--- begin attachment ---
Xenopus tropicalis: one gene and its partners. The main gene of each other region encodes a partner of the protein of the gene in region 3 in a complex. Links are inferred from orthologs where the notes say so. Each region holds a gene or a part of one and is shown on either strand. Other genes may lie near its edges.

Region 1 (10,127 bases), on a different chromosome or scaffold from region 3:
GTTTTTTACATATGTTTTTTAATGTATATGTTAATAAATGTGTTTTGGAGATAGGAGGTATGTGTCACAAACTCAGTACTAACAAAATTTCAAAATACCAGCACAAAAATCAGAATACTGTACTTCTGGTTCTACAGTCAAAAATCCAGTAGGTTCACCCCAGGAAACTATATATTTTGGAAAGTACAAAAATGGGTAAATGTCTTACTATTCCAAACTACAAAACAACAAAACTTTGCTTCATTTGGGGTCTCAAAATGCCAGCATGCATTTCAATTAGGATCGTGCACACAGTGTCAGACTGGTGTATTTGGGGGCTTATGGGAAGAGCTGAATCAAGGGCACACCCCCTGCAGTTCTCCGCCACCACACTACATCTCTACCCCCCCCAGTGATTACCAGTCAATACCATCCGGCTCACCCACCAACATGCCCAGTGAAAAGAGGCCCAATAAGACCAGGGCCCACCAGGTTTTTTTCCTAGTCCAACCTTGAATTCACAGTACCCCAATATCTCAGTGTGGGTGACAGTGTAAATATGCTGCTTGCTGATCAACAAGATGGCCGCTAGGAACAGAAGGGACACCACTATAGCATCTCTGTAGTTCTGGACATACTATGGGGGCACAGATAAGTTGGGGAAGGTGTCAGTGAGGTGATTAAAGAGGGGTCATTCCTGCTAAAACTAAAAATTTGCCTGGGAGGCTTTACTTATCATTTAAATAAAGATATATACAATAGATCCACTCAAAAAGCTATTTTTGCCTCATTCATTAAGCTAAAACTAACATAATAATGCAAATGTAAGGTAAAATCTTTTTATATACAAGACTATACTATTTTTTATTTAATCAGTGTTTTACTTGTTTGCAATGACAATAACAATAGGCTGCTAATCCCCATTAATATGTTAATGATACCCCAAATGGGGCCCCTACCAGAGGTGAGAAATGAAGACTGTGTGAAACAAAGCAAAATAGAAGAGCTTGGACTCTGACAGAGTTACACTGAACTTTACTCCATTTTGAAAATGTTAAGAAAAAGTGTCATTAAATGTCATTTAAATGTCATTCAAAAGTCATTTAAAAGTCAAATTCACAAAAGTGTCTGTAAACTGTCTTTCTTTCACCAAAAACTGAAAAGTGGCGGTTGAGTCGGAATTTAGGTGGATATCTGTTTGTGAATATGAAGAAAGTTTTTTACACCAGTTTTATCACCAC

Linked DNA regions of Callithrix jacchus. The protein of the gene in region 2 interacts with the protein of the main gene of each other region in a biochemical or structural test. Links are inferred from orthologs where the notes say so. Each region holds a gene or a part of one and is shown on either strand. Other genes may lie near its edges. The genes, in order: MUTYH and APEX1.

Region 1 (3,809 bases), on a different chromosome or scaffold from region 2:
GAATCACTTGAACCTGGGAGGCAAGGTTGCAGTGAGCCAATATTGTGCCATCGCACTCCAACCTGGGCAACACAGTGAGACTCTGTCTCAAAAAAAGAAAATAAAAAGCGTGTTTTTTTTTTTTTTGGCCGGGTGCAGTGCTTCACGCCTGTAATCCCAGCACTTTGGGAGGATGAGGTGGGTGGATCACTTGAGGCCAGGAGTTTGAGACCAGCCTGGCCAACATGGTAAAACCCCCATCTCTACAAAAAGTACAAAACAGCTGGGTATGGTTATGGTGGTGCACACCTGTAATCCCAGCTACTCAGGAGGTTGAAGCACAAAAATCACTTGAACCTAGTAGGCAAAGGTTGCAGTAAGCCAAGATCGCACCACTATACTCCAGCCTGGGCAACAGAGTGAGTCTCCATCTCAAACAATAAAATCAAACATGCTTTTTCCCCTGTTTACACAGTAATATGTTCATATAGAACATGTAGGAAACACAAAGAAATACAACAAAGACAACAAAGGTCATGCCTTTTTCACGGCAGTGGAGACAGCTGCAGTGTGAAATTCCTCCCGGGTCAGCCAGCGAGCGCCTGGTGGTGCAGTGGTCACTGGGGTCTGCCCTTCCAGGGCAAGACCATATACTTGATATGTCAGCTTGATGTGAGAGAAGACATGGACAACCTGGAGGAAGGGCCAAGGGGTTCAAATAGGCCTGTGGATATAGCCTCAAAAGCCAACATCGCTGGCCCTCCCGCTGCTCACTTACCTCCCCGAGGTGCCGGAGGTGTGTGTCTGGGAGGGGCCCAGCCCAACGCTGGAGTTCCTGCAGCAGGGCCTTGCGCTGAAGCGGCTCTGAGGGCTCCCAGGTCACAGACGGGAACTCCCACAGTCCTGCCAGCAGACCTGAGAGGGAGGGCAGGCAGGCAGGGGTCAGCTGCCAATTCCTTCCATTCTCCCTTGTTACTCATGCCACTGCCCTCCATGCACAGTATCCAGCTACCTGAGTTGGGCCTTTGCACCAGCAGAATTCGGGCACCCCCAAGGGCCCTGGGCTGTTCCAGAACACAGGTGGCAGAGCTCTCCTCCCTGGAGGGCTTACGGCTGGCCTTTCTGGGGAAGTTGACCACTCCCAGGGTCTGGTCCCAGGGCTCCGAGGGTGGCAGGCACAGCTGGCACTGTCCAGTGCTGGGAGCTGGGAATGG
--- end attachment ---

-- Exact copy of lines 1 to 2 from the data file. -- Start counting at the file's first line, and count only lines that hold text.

Xenopus tropicalis: one gene and its partners. The main gene of each other region encodes a partner of the protein of the gene in region 3 in a complex. Links are inferred from orthologs where the notes say so. Each region holds a gene or a part of one and is shown on either strand. Other genes may lie near its edges.

Region 1 (10,127 bases), on a different chromosome or scaffold from region 3: